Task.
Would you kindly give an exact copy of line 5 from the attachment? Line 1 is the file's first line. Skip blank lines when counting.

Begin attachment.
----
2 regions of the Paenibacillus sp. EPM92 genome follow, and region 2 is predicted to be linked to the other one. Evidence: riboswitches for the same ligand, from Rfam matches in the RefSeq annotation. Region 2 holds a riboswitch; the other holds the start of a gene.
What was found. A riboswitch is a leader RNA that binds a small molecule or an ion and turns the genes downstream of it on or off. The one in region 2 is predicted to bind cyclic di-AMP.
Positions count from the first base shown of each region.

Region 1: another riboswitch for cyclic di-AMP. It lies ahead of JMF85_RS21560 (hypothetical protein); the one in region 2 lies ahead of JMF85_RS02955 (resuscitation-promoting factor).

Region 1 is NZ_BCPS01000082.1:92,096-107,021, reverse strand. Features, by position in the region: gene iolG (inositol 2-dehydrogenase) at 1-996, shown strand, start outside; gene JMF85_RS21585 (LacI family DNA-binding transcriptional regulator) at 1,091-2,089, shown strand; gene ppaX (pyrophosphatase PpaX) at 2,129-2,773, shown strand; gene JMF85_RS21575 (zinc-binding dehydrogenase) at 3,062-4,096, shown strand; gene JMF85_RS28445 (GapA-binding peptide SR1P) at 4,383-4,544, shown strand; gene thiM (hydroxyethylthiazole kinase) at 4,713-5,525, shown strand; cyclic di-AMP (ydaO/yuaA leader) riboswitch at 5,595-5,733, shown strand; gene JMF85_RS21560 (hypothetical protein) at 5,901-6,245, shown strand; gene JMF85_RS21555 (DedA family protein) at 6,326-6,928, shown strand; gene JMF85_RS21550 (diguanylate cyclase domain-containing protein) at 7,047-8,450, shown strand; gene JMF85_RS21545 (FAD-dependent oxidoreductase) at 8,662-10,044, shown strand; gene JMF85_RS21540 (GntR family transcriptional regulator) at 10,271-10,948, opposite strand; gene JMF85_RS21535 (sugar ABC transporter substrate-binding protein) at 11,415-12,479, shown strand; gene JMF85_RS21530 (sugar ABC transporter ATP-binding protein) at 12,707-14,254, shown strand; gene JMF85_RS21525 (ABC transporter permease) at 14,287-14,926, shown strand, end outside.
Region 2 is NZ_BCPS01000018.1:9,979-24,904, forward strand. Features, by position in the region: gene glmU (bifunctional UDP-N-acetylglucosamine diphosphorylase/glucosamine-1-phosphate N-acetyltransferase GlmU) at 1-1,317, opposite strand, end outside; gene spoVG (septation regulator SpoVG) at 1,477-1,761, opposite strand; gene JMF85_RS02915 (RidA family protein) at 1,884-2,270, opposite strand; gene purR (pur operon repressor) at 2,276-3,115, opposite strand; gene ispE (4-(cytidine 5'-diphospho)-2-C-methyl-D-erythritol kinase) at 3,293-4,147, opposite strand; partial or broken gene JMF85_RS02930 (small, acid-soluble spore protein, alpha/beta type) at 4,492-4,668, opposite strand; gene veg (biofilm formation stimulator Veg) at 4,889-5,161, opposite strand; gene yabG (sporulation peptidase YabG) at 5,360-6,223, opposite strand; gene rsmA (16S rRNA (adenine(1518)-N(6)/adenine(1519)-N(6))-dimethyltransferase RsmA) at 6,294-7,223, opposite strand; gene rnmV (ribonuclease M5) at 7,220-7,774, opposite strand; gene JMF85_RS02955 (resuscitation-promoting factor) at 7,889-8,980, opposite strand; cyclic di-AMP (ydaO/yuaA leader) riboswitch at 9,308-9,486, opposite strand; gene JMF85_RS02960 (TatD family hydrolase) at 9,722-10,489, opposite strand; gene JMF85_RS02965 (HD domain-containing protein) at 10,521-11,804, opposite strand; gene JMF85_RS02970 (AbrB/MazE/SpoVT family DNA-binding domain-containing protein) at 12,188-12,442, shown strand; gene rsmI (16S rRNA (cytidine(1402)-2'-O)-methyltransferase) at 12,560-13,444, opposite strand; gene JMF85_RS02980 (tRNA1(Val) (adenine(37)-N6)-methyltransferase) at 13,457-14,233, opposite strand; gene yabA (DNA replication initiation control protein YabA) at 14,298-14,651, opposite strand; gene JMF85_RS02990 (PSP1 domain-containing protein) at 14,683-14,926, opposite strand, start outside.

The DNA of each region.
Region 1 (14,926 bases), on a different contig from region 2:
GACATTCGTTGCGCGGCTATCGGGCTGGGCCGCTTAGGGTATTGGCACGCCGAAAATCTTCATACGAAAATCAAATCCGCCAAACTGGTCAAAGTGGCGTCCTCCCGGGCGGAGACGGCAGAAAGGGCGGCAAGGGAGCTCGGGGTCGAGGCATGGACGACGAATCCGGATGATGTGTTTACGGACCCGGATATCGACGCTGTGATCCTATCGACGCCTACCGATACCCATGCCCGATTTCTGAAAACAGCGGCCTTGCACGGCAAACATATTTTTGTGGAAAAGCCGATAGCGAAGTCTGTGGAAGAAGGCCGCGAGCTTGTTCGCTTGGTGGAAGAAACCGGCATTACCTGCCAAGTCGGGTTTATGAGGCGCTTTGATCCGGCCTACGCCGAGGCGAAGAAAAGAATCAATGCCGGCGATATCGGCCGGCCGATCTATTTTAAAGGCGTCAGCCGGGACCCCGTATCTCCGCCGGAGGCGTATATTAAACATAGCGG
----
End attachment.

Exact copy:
Region 1 is NZ_BCPS01000082.1:92,096-107,021, reverse strand. Features, by position in the region: gene iolG (inositol 2-dehydrogenase) at 1-996, shown strand, start outside; gene JMF85_RS21585 (LacI family DNA-binding transcriptional regulator) at 1,091-2,089, shown strand; gene ppaX (pyrophosphatase PpaX) at 2,129-2,773, shown strand; gene JMF85_RS21575 (zinc-binding dehydrogenase) at 3,062-4,096, shown strand; gene JMF85_RS28445 (GapA-binding peptide SR1P) at 4,383-4,544, shown strand; gene thiM (hydroxyethylthiazole kinase) at 4,713-5,525, shown strand; cyclic di-AMP (ydaO/yuaA leader) riboswitch at 5,595-5,733, shown strand; gene JMF85_RS21560 (hypothetical protein) at 5,901-6,245, shown strand; gene JMF85_RS21555 (DedA family protein) at 6,326-6,928, shown strand; gene JMF85_RS21550 (diguanylate cyclase domain-containing protein) at 7,047-8,450, shown strand; gene JMF85_RS21545 (FAD-dependent oxidoreductase) at 8,662-10,044, shown strand; gene JMF85_RS21540 (GntR family transcriptional regulator) at 10,271-10,948, opposite strand; gene JMF85_RS21535 (sugar ABC transporter substrate-binding protein) at 11,415-12,479, shown strand; gene JMF85_RS21530 (sugar ABC transporter ATP-binding protein) at 12,707-14,254, shown strand; gene JMF85_RS21525 (ABC transporter permease) at 14,287-14,926, shown strand, end outside.